I believe these have also been discontinued, though they’re still available for purchase in some sizes.
I liked these a lot; for a long time, they were my go-to shoes. They nicely balance the classic good looks and durability of a leather shoe with the breathability and flexibility of a canvas one.
I still haven’t encountered a shoe that shows off my feet quite as well as these. However, I’ve since switched to Bloch’s Pro-Elastics, and I actually like those better than anything else I’ve tried. They simply fit so beautifully, without the need for fiddly adjustments of the top elastic, that I’ve fallen in love with them.
For leather-shoes-required situations, though, I’d still go with Sansha’s silhouettes, most likely.
It’s worth noting that dancing changes your feet, so shoe preferences can also change over time. If you have very flexible feet like mine, you might experience a really significant change in the shape of your feet as your arches strengthen, which can lead to new adventures in shoe choices.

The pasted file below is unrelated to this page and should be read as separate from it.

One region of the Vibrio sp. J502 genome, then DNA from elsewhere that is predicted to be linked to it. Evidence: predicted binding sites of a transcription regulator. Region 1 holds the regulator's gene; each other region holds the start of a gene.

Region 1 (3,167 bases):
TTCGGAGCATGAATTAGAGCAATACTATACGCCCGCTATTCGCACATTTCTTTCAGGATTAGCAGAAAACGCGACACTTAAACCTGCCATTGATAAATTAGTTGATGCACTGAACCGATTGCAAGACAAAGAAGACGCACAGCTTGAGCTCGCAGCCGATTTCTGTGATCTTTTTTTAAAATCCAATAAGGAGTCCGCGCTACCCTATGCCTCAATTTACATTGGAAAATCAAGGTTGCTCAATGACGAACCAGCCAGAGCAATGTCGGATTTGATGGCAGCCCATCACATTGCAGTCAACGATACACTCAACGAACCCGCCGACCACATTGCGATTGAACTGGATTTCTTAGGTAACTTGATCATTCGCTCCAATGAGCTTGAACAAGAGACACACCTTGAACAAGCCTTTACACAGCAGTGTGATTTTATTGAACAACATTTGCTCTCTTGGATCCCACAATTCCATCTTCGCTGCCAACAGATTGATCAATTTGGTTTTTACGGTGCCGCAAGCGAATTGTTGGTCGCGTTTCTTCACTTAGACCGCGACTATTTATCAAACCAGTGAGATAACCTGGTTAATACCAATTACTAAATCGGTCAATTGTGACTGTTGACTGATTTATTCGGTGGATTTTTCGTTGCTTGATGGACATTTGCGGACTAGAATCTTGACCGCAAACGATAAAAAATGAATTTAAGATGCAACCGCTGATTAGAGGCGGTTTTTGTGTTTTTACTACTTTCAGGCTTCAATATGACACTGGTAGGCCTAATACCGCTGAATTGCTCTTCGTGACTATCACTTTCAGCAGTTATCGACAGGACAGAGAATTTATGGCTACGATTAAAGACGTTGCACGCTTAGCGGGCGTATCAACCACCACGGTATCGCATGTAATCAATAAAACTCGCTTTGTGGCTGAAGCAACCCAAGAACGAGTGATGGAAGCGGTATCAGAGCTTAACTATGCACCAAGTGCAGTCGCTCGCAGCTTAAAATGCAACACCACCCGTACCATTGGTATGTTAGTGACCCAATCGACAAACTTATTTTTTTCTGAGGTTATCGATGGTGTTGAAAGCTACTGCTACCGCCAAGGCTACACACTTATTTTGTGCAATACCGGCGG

Bloch “Pro Elastic(2)” Shoes
- I’ve linked to the “women’s” version in black on Amazon, because for some reason the Amazon offerings of this model are a mess and even Discount Dance Supply doesn’t do a great job listing them. Meh. Rest assured that it really doesn’t matter which gender your shoes are if you’re ordering Pro Elastics: just order by size and width.
These are now my go-to shoes.
I think they’re one of the models that dancers either love or hate. I love them.
On the Pro Elastic and the similar Synchrony, Bloch has done away with the elastic lacing that runs around the top of the shoe, which can exert pressure either at the Achilles’ tendon or at the instep.
I have high insteps, and that can make it hard to get a good adjustment with the elastic lacing on many shoes(3). The Pro Elastics eliminate that concern.